It may be mentioned here as a first principle of extending the intercourse, and as a theory which will be found incontestably true in experiment, that, in proportion as France shall increase the facility of our making remittances, in the same ratio shall we increase the consumption of her produce and manufactures. Common sense and sound policy speak thus on our part: “We can furnish new materials of great value, and our ability to do it will augment with our population every day; we want no money for them, and we desire no credit may be given to us; we cannot manufacture fine articles so cheaply as we can import them, and must, while we continue an agricultural people, be supplied from some quarter; we offer you the preference, and will take in different goods to the amount received from us in our staple commodities.”
This doctrine has been already verified, so far as an opportunity has been afforded to observe the effect. The use of French brandy in common taverns, as well as private houses, has been substituted for two or three years past very much in the room of Jamaica rum. Probably not less than twenty-four thousand gallons have been imported into this State in one year. The consumption of French wines is also much greater than it has formerly been; and may, by a moderate calculation, amount to between one half and one third of all that is imported. The demand for both these articles might still be extended with the means of making remittances. Not much French salt is made use of for curing provisions in Virginia. The opinion is, that it is not so clean as that imported from other parts of Europe. If it was properly purified, it might and certainly would be brought out as ballast in great quantities, and find a ready market.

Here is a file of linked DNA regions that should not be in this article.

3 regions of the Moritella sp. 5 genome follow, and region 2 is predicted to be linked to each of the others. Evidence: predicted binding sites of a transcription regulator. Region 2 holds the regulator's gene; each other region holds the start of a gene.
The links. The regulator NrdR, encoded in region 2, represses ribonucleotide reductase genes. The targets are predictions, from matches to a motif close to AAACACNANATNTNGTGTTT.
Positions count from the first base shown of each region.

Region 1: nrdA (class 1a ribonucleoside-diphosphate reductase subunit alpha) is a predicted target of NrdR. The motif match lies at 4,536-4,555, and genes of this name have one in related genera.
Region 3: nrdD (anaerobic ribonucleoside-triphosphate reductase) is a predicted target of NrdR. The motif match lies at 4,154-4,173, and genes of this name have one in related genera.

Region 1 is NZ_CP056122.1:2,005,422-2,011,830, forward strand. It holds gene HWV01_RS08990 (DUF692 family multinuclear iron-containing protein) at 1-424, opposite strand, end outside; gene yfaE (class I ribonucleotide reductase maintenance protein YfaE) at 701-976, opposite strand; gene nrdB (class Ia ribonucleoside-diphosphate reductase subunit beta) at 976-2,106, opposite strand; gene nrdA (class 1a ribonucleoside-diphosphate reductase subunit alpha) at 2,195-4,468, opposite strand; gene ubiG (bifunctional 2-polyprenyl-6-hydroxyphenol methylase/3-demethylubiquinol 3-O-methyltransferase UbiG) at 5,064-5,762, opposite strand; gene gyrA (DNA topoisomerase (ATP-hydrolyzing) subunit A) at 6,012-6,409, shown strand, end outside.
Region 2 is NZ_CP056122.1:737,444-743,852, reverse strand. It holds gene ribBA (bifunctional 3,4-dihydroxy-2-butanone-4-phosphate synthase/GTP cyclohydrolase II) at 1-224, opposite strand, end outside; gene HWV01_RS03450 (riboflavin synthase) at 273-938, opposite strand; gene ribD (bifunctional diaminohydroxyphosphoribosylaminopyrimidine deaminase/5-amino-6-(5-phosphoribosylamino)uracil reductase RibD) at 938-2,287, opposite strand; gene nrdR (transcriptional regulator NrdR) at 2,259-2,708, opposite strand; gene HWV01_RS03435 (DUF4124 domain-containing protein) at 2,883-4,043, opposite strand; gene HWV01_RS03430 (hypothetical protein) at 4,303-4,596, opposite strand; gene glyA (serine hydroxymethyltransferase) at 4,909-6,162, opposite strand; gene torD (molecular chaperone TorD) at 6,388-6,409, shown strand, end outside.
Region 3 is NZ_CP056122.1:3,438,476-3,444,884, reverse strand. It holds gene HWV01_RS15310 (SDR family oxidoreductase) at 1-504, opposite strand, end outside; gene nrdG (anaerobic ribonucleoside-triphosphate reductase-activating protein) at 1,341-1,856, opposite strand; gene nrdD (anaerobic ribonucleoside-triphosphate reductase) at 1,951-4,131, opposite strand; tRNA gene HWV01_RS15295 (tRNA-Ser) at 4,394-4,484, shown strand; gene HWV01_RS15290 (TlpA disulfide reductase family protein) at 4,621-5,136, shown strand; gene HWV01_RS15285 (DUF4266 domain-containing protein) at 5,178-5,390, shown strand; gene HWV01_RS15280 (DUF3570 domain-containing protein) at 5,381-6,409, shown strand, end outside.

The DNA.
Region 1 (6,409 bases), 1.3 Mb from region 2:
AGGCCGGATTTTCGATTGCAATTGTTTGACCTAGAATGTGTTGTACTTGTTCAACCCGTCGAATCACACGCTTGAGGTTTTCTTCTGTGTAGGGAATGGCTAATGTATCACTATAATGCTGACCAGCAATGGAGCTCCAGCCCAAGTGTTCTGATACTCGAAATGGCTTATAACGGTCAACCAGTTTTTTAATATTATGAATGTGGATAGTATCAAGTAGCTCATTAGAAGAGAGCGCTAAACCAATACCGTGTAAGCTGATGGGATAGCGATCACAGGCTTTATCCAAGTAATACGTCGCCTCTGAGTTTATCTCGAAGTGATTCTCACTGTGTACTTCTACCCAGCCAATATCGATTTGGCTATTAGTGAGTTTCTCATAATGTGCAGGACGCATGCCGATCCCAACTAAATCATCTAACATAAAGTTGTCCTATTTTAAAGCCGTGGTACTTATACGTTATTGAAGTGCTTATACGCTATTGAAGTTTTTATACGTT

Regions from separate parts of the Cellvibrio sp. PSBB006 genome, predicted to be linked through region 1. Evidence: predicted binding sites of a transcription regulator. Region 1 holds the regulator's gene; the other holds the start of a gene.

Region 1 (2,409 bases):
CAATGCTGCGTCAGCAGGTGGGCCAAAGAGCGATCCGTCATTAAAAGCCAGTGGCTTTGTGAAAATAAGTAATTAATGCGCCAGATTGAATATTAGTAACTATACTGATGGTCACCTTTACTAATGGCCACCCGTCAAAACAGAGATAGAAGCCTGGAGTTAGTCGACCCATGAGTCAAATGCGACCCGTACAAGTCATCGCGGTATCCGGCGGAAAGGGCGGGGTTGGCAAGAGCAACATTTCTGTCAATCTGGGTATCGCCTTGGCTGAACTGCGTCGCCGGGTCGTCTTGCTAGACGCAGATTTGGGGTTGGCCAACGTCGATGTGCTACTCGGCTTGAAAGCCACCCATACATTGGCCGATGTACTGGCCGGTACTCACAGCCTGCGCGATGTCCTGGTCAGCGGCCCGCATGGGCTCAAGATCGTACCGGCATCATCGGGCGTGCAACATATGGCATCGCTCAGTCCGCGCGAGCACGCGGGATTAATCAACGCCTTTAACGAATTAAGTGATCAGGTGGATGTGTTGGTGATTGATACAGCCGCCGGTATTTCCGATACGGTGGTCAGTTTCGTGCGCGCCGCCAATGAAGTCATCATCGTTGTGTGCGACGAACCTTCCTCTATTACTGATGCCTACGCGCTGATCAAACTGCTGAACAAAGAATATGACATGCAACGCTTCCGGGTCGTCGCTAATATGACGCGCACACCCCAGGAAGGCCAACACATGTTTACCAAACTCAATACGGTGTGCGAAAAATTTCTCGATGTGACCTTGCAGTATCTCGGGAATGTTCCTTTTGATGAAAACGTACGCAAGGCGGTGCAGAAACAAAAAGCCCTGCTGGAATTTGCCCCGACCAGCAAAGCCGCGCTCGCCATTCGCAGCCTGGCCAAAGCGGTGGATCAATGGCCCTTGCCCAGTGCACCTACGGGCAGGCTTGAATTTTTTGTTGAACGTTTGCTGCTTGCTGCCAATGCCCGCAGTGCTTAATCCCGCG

About half the exports from Virginia are carried in American bottoms, the remainder principally in British bottoms. There are, however, a number of other foreign vessels employed in the trade.
I know not of any other equivalents, than those to be derived by France from the extension of her commerce, which we can give for any new favors in your Islands.1 Under the present rigorous restrictions, it is thought that trade is unprofitable for us, and will decay or be disused as soon as other avenues for receiving our produce shall be gradually opened. The maritime genius of this country is now steering our vessels in every ocean; to the East Indies, the north-west coasts of America, and the extremities of the globe. I have the best evidence, that the scale of commerce, so long against us, is beginning to turn in our favor, and that, (as a new thing in our new world,) the amount of exports from one State last year exceeded that of the imports more than two hundred and thirty thousand pounds.